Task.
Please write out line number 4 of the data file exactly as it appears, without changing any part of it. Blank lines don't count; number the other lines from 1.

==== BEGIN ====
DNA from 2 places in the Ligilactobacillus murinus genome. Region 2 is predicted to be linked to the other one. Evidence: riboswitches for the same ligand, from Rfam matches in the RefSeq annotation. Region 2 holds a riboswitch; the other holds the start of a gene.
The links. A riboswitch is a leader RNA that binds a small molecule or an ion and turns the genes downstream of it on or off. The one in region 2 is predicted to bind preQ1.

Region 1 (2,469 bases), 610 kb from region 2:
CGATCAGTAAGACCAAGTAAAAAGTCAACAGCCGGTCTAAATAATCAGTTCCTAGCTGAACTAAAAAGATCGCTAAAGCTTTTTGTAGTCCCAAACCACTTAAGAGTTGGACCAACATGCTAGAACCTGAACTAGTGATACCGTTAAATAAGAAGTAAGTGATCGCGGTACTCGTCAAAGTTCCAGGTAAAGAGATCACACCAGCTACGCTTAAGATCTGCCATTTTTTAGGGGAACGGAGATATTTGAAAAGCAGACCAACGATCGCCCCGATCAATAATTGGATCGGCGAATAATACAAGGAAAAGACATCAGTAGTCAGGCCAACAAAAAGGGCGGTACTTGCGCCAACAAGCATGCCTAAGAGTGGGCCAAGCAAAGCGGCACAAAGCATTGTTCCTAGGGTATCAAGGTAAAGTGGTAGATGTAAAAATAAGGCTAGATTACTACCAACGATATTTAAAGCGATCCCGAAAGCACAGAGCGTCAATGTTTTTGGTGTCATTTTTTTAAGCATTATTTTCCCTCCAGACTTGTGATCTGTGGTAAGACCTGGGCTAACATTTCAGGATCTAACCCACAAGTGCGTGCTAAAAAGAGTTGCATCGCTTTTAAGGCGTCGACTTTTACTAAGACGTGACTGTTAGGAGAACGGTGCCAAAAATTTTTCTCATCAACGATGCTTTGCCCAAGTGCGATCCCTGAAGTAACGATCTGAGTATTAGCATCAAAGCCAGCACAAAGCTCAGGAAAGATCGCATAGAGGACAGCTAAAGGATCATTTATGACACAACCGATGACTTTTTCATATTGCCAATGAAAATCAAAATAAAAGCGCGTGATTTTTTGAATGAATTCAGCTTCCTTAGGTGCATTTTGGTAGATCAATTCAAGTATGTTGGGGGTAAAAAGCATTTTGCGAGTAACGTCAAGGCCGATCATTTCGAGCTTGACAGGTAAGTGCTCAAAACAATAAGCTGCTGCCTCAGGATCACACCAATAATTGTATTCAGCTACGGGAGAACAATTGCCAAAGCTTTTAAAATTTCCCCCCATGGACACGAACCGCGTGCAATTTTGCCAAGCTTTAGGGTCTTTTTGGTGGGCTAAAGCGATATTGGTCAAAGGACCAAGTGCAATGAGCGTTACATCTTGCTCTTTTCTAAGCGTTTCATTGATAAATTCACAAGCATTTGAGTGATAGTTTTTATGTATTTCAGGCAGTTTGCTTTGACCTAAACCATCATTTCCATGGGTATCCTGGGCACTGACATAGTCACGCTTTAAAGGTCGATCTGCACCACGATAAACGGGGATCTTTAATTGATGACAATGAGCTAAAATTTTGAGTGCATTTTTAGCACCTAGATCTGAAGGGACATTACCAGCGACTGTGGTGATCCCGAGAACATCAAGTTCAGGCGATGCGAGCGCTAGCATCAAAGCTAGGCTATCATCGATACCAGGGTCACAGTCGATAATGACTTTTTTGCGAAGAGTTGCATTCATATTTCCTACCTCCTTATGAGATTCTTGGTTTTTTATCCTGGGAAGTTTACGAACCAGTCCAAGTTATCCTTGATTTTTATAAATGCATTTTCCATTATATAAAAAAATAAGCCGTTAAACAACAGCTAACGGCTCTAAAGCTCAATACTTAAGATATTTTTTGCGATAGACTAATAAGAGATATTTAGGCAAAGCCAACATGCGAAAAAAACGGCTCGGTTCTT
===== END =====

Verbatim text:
CGATCAGTAAGACCAAGTAAAAAGTCAACAGCCGGTCTAAATAATCAGTTCCTAGCTGAACTAAAAAGATCGCTAAAGCTTTTTGTAGTCCCAAACCACTTAAGAGTTGGACCAACATGCTAGAACCTGAACTAGTGATACCGTTAAATAAGAAGTAAGTGATCGCGGTACTCGTCAAAGTTCCAGGTAAAGAGATCACACCAGCTACGCTTAAGATCTGCCATTTTTTAGGGGAACGGAGATATTTGAAAAGCAGACCAACGATCGCCCCGATCAATAATTGGATCGGCGAATAATACAAGGAAAAGACATCAGTAGTCAGGCCAACAAAAAGGGCGGTACTTGCGCCAACAAGCATGCCTAAGAGTGGGCCAAGCAAAGCGGCACAAAGCATTGTTCCTAGGGTATCAAGGTAAAGTGGTAGATGTAAAAATAAGGCTAGATTACTACCAACGATATTTAAAGCGATCCCGAAAGCACAGAGCGTCAATGTTTTTGGTGTCATTTTTTTAAGCATTATTTTCCCTCCAGACTTGTGATCTGTGGTAAGACCTGGGCTAACATTTCAGGATCTAACCCACAAGTGCGTGCTAAAAAGAGTTGCATCGCTTTTAAGGCGTCGACTTTTACTAAGACGTGACTGTTAGGAGAACGGTGCCAAAAATTTTTCTCATCAACGATGCTTTGCCCAAGTGCGATCCCTGAAGTAACGATCTGAGTATTAGCATCAAAGCCAGCACAAAGCTCAGGAAAGATCGCATAGAGGACAGCTAAAGGATCATTTATGACACAACCGATGACTTTTTCATATTGCCAATGAAAATCAAAATAAAAGCGCGTGATTTTTTGAATGAATTCAGCTTCCTTAGGTGCATTTTGGTAGATCAATTCAAGTATGTTGGGGGTAAAAAGCATTTTGCGAGTAACGTCAAGGCCGATCATTTCGAGCTTGACAGGTAAGTGCTCAAAACAATAAGCTGCTGCCTCAGGATCACACCAATAATTGTATTCAGCTACGGGAGAACAATTGCCAAAGCTTTTAAAATTTCCCCCCATGGACACGAACCGCGTGCAATTTTGCCAAGCTTTAGGGTCTTTTTGGTGGGCTAAAGCGATATTGGTCAAAGGACCAAGTGCAATGAGCGTTACATCTTGCTCTTTTCTAAGCGTTTCATTGATAAATTCACAAGCATTTGAGTGATAGTTTTTATGTATTTCAGGCAGTTTGCTTTGACCTAAACCATCATTTCCATGGGTATCCTGGGCACTGACATAGTCACGCTTTAAAGGTCGATCTGCACCACGATAAACGGGGATCTTTAATTGATGACAATGAGCTAAAATTTTGAGTGCATTTTTAGCACCTAGATCTGAAGGGACATTACCAGCGACTGTGGTGATCCCGAGAACATCAAGTTCAGGCGATGCGAGCGCTAGCATCAAAGCTAGGCTATCATCGATACCAGGGTCACAGTCGATAATGACTTTTTTGCGAAGAGTTGCATTCATATTTCCTACCTCCTTATGAGATTCTTGGTTTTTTATCCTGGGAAGTTTACGAACCAGTCCAAGTTATCCTTGATTTTTATAAATGCATTTTCCATTATATAAAAAAATAAGCCGTTAAACAACAGCTAACGGCTCTAAAGCTCAATACTTAAGATATTTTTTGCGATAGACTAATAAGAGATATTTAGGCAAAGCCAACATGCGAAAAAAACGGCTCGGTTCTT